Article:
Extreme weather events are an absolute must-see on television for millions of people

Extreme weather events are no longer a rarity. Hurricanes, storms and other severe weather phenomena seem to be knocking on our doors more frequently and more violently all over the world.

Surprising to some, this wild escalation of weather events has further increased public curiosity and led to a multitude of live stream footage of these incidents.

Platforms like YouTube, TikTok and Discord have become digital front-row seats to witnessing Mother Nature’s fury.

Motivation of observers of extreme weather conditions

In an unprecedented attempt to understand the underlying motivation of these viewers, a remarkable study was conducted at the University of Plymouth.

This study focused on viewers of live streams of three events – Hurricane Irma in 2017, Hurricane Ian in 2022, and storms Dudley, Eunice, and Franklin in 2022.

The study's exciting approach was to examine viewer comments. It found that people in disaster areas used these digital platforms to communicate about the official risk advisories they received – often raising the question of whether evacuation was even necessary.

Other viewers, however, were captivated by the live streams because of their previous connections to the affected regions.

These people felt an emotional connection and appreciated the opportunity to express their solidarity and send messages of hope to the areas affected by the storm.

The research published in the journal Environmental hazards was conducted by Dr Simon Dickinson, Lecturer in Geohazards and Risks in the School of Geography, Earth and Environmental Sciences, University of Plymouth.

He and his team closely examined nine live streams of the hurricanes and storms from 2017 and 2022.

These streams contained a total of 65 hours of video footage and attracted the attention of over 1.8 million viewers worldwide.

“When dramatic things happen – whether it’s extreme weather events or tornadoes or volcanic eruptions – people flock to watch,” Dickinson notes.

This phenomenon, often dismissed as a form of Internet “gawkers,” turns out to have complex causes.

The appeal of live streaming lies in real-time interaction, allowing people near or far from the event to share experiences and reinforce their understanding of the severity of the event and the dangers.

The shared footage becomes a reference point and online meeting place, marking these digital spaces as communities of learning and emotional support.

Engagement and learning

During these live streams, over 14,300 comments were posted by 5,000 individual accounts, indicating above-average audience participation.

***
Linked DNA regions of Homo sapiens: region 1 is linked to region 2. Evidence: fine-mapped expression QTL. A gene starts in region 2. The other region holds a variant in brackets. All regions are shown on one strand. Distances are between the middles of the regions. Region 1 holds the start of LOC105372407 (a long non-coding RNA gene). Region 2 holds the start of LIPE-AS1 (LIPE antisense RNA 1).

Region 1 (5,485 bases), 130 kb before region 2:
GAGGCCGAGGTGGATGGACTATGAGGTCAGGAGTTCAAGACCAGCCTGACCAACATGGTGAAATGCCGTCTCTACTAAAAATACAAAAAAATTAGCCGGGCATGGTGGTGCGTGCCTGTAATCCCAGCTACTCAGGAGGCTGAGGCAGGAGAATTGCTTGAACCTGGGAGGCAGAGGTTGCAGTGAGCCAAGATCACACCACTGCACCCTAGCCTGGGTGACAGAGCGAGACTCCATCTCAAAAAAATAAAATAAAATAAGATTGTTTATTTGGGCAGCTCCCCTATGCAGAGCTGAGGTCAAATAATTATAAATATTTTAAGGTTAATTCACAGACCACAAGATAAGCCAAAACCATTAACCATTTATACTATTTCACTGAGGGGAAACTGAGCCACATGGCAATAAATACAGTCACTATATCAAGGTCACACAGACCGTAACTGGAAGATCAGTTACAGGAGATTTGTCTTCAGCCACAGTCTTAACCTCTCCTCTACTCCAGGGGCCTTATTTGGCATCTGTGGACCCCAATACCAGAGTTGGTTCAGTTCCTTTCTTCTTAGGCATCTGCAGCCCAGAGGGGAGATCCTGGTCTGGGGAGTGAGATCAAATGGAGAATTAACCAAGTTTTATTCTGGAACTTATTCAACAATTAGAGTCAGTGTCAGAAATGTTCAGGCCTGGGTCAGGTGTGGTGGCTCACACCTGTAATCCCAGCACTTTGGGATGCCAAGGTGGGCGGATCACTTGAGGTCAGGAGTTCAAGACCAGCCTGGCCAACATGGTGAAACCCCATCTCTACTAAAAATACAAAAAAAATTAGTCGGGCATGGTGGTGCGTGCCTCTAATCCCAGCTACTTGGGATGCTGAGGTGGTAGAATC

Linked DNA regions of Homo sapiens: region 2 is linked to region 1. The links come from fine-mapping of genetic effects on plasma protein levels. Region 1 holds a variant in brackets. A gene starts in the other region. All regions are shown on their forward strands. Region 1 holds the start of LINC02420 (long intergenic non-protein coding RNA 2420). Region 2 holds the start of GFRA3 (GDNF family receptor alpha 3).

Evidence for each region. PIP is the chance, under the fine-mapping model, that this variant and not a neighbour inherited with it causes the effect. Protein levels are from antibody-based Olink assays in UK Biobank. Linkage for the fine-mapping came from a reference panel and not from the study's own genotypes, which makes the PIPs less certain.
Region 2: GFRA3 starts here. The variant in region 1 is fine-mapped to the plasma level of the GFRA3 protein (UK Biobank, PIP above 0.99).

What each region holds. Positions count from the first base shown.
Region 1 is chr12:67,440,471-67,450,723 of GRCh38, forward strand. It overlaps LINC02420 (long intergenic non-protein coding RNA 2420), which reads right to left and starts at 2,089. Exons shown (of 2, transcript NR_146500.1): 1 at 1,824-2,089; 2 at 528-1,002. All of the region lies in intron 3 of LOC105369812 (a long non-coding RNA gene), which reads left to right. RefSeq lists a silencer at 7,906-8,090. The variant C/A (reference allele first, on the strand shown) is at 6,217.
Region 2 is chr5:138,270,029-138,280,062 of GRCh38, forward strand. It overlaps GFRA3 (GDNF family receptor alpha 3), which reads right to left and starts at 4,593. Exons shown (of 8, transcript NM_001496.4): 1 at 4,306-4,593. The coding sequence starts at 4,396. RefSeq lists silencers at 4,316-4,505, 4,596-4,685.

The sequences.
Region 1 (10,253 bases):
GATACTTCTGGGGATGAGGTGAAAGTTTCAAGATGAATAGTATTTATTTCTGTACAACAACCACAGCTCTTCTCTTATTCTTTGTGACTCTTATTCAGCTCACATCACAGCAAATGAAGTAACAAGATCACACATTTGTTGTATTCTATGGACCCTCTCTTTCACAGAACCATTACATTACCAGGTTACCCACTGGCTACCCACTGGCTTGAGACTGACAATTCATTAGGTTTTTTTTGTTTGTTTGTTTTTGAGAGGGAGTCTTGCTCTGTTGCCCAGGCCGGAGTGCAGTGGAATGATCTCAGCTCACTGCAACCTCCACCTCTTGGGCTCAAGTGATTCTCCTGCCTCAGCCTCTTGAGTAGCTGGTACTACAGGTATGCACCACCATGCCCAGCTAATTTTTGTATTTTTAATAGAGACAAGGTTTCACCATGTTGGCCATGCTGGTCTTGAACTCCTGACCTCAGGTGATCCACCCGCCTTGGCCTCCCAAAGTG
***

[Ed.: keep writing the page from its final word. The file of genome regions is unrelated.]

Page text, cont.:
This level of interaction also underlines the importance of such live recordings for initiating an international dialogue on pressing issues.

In addition, many of these live streams used existing webcam channels to show the path of the hurricanes or storms.

Webcams on the beach or in the harbor as well as private security cameras or doorbell cameras become important sources of information at these events.

Insights from live streaming of extreme weather events

In addition to fostering a sense of community, these live streams also play an important educational role.

Dr Dickinson stressed the importance of informal discussions about natural hazards, noting that “while scientists are getting better at communicating risks, people are much more likely to discuss hazards in informal and relatively unmoderated settings.”

Dickinson explained that extreme weather events serve as catalysts for public engagement on environmental issues.

Moments of extreme weather are important because they focus people's attention and trigger discussions about hazards, how they work and their increasing impact on us in the future.

Dickinson concluded by describing them as “spaces of learning, community and emotional support in a world that can feel increasingly volatile.”

The weather events recorded in these streams encourage people to take a closer look at the hazards from a scientific perspective and thus develop an awareness of hazard risks.

Increase reach and interaction

The rise of advanced technologies and social media platforms has greatly improved the reach and interaction of live streams of extreme weather events.

Drones equipped with high-resolution cameras now offer unprecedented vantage points and can photograph disasters from the air.

Augmented Reality (AR) and Virtual Reality (VR) enable immersive experiences that give the viewer the feeling of being in the middle of the storm.

Additionally, real-time chat features and geotagging enable greater audience interaction by allowing viewers to ask questions, share local experiences, and get tailored advice from experts and other viewers.

Technology, extreme weather and the future

In summary, this technological development increases engagement around weather and climate while enhancing the educational and community aspect of these live streams, making them essential tools for modern disaster response and awareness.

The study highlights the need to view these places not only as platforms for disaster voyeurism, but as crucial hubs for understanding dangerous events and their impacts in a world that is becoming increasingly unpredictable.

They serve as places for learning, community building, and emotional support, making them an essential part of our evolving digital landscape.

The full study was published in the journal Environmental hazards.


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